The Rise of Capitalism 2.0
For the last 200-plus years, capitalism has essentially been guided by one central tenet: delivering the most value to shareholders as possible.
Capitalism, of course, is not perfect.
So while companies scrambled to increase value for their shareholders, they did all sorts of atrocious things — forcing the government (or unions) to intervene on behalf of the citizenry.
In 1938, for example, the Fair Labor Standards Act became the law of the land, ostensibly outlawing child labor. In 1970, along came the Occupational Safety and Health Act (OSHA), which was designed to improve workplace conditions. The Family and Medical Leave Act became law in 1993, enabling workers to take extended breaks from their jobs for medical and family reasons without having to worry about becoming unemployed. There have also been laws passed to regulate the environment and prevent securities fraud.
The list goes on and on.
Focusing on the Wrong Thing
When companies are guided solely by maximizing shareholder value, management tends to focus on the wrong thing.
This is also why you get United dragging people off of planes.
There must be a better way forward.
Something Needs to Change
Capitalism, as it’s currently conceived, is far from perfect. Something needs to change — and everybody understands this.
This is why Bernie Sanders and Donald Trump — who actually had very similar messages — were so popular last election cycle. Both were a reaction to what is broken with the traditional model.
Capitalism is great — don’t get me wrong. But the misguidedness of focusing exclusively on maximizing shareholder value is what is broken.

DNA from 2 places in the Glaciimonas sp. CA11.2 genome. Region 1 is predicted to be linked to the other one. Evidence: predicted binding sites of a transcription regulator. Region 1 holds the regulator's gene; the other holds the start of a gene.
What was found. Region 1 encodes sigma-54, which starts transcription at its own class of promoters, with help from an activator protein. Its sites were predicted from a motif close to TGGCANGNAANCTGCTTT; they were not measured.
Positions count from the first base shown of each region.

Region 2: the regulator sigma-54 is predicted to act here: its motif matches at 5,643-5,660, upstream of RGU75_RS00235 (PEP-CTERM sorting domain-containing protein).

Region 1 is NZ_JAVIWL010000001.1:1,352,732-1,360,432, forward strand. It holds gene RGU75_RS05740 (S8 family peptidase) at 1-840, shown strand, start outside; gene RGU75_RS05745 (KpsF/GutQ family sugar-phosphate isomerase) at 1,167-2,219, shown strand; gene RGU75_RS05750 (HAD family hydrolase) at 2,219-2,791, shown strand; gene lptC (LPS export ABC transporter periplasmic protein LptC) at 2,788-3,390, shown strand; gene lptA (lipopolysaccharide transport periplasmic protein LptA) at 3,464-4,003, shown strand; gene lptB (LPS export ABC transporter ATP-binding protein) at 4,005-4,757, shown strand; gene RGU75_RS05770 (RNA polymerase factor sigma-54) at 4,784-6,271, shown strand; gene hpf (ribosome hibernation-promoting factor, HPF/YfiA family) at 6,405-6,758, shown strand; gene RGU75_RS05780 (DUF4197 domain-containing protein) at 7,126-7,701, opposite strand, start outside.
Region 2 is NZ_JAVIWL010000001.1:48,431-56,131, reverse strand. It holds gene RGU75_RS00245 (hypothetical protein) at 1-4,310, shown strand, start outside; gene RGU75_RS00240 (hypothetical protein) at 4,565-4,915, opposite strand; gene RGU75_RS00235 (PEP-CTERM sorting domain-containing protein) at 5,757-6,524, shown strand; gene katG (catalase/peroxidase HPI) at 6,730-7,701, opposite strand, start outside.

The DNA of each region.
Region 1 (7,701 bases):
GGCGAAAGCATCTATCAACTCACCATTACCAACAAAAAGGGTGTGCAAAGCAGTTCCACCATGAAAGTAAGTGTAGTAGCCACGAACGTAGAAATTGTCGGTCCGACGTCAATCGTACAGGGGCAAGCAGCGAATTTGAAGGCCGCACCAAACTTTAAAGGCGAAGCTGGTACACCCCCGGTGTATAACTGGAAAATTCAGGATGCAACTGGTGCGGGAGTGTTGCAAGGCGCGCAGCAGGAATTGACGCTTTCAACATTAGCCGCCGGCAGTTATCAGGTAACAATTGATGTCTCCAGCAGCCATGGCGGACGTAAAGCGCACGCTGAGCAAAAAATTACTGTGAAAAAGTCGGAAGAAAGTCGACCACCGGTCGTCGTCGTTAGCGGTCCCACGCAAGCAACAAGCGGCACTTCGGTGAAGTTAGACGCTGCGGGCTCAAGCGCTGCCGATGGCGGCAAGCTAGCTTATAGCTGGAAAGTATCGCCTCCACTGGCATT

Here’s where Bernie and others at war with capitalism get it wrong: Instead of focusing on the entire philosophy, they should be focusing on the shareholder value part of the equation.
I believe we’re in the middle of a defining moment. Capitalism is evolving into what I call Capitalism 2.0.
Capitalism 2.0 is straight up capitalism — but with a twist. Instead of focusing solely on shareholder value, companies operating under this model will prioritize the customer experience first and their contributions to society second.
By focusing on these two areas, shareholder value will automatically increase.
We accepted nine startups that not only are going to get rich by focusing on the customer, they will add enormous social value doing so.
It’s truly a win-win-win for everyone involved — and even those who aren’t.
Ultimately, I envision a world where all companies operate this way.
Right now, it’s mostly just the startups built by the younger generation that are focusing on more than mere profits.
But give it 10 years.
Don’t be surprised when you look around and see that every company — even the ones that have been around forever — is operating similarly.